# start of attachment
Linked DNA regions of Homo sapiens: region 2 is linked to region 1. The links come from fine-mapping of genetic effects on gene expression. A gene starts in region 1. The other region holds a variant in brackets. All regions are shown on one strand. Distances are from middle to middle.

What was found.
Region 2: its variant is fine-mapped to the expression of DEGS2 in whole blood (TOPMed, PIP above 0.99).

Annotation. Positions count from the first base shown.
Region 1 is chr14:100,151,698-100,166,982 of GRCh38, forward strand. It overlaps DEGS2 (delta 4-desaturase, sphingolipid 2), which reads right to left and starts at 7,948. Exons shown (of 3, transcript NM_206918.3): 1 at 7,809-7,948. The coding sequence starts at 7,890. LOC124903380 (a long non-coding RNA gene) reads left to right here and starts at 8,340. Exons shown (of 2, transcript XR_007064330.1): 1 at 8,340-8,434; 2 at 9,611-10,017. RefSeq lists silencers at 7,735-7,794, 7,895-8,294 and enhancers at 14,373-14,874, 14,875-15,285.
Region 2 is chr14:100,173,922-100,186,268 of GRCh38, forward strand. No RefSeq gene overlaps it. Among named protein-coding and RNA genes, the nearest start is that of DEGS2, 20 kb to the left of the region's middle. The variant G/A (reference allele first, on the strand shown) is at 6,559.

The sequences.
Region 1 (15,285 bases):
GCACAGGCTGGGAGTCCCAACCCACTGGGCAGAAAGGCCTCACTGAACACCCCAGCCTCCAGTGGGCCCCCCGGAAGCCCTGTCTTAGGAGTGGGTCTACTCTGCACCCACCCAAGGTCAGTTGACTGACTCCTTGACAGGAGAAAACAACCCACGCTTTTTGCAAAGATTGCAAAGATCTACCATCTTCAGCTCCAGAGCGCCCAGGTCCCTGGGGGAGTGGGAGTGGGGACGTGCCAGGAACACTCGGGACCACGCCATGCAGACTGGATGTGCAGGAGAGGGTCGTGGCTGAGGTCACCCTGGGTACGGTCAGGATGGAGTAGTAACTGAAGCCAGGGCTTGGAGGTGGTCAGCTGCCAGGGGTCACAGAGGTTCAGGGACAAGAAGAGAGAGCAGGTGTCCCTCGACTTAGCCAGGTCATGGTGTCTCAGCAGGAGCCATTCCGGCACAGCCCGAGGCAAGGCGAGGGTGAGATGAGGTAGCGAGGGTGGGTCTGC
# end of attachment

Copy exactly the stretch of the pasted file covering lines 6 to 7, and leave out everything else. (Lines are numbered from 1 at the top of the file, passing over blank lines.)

Region 2 is chr14:100,173,922-100,186,268 of GRCh38, forward strand. No RefSeq gene overlaps it. Among named protein-coding and RNA genes, the nearest start is that of DEGS2, 20 kb to the left of the region's middle. The variant G/A (reference allele first, on the strand shown) is at 6,559.

The sequences.